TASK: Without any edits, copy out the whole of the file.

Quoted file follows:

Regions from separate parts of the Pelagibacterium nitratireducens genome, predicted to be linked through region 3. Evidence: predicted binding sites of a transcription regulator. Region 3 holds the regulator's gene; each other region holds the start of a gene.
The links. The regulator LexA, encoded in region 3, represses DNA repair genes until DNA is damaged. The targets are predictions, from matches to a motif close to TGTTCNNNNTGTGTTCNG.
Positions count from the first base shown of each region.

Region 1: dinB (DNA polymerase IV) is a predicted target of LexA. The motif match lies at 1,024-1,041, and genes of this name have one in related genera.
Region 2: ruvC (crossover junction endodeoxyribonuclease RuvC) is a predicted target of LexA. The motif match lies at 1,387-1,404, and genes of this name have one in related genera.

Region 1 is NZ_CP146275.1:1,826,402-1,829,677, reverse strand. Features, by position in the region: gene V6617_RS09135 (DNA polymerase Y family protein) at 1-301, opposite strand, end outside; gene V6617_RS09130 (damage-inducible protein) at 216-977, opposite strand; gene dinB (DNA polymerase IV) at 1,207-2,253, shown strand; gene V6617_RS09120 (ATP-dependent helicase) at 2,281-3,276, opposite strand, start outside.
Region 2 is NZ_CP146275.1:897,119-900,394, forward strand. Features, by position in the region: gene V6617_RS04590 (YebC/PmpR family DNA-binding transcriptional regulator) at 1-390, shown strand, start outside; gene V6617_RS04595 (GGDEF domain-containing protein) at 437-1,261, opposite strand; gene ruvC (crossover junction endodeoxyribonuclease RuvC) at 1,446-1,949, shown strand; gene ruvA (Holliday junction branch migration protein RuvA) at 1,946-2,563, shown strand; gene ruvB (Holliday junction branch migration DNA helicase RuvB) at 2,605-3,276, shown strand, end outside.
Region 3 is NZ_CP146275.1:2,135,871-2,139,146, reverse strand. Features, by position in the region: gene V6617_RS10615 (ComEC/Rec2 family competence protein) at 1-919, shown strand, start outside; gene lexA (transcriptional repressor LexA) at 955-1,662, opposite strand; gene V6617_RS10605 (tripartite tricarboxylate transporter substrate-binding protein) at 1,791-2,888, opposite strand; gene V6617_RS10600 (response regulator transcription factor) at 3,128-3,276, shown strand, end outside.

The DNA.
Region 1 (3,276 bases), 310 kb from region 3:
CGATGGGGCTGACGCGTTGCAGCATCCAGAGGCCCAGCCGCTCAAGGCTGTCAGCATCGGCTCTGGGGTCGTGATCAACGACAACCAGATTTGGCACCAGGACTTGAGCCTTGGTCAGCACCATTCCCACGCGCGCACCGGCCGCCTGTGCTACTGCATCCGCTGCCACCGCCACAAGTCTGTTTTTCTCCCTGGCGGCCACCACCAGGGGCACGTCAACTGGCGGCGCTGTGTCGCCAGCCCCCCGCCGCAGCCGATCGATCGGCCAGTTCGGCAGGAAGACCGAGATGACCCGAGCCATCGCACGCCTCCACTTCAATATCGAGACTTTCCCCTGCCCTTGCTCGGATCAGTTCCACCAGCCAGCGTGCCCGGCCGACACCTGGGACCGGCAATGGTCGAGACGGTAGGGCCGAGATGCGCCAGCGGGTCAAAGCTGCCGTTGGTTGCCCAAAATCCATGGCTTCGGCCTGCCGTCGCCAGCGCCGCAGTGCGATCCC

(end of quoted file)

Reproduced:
Regions from separate parts of the Pelagibacterium nitratireducens genome, predicted to be linked through region 3. Evidence: predicted binding sites of a transcription regulator. Region 3 holds the regulator's gene; each other region holds the start of a gene.
The links. The regulator LexA, encoded in region 3, represses DNA repair genes until DNA is damaged. The targets are predictions, from matches to a motif close to TGTTCNNNNTGTGTTCNG.
Positions count from the first base shown of each region.

Region 1: dinB (DNA polymerase IV) is a predicted target of LexA. The motif match lies at 1,024-1,041, and genes of this name have one in related genera.
Region 2: ruvC (crossover junction endodeoxyribonuclease RuvC) is a predicted target of LexA. The motif match lies at 1,387-1,404, and genes of this name have one in related genera.

Region 1 is NZ_CP146275.1:1,826,402-1,829,677, reverse strand. Features, by position in the region: gene V6617_RS09135 (DNA polymerase Y family protein) at 1-301, opposite strand, end outside; gene V6617_RS09130 (damage-inducible protein) at 216-977, opposite strand; gene dinB (DNA polymerase IV) at 1,207-2,253, shown strand; gene V6617_RS09120 (ATP-dependent helicase) at 2,281-3,276, opposite strand, start outside.
Region 2 is NZ_CP146275.1:897,119-900,394, forward strand. Features, by position in the region: gene V6617_RS04590 (YebC/PmpR family DNA-binding transcriptional regulator) at 1-390, shown strand, start outside; gene V6617_RS04595 (GGDEF domain-containing protein) at 437-1,261, opposite strand; gene ruvC (crossover junction endodeoxyribonuclease RuvC) at 1,446-1,949, shown strand; gene ruvA (Holliday junction branch migration protein RuvA) at 1,946-2,563, shown strand; gene ruvB (Holliday junction branch migration DNA helicase RuvB) at 2,605-3,276, shown strand, end outside.
Region 3 is NZ_CP146275.1:2,135,871-2,139,146, reverse strand. Features, by position in the region: gene V6617_RS10615 (ComEC/Rec2 family competence protein) at 1-919, shown strand, start outside; gene lexA (transcriptional repressor LexA) at 955-1,662, opposite strand; gene V6617_RS10605 (tripartite tricarboxylate transporter substrate-binding protein) at 1,791-2,888, opposite strand; gene V6617_RS10600 (response regulator transcription factor) at 3,128-3,276, shown strand, end outside.

The DNA.
Region 1 (3,276 bases), 310 kb from region 3:
CGATGGGGCTGACGCGTTGCAGCATCCAGAGGCCCAGCCGCTCAAGGCTGTCAGCATCGGCTCTGGGGTCGTGATCAACGACAACCAGATTTGGCACCAGGACTTGAGCCTTGGTCAGCACCATTCCCACGCGCGCACCGGCCGCCTGTGCTACTGCATCCGCTGCCACCGCCACAAGTCTGTTTTTCTCCCTGGCGGCCACCACCAGGGGCACGTCAACTGGCGGCGCTGTGTCGCCAGCCCCCCGCCGCAGCCGATCGATCGGCCAGTTCGGCAGGAAGACCGAGATGACCCGAGCCATCGCACGCCTCCACTTCAATATCGAGACTTTCCCCTGCCCTTGCTCGGATCAGTTCCACCAGCCAGCGTGCCCGGCCGACACCTGGGACCGGCAATGGTCGAGACGGTAGGGCCGAGATGCGCCAGCGGGTCAAAGCTGCCGTTGGTTGCCCAAAATCCATGGCTTCGGCCTGCCGTCGCCAGCGCCGCAGTGCGATCCC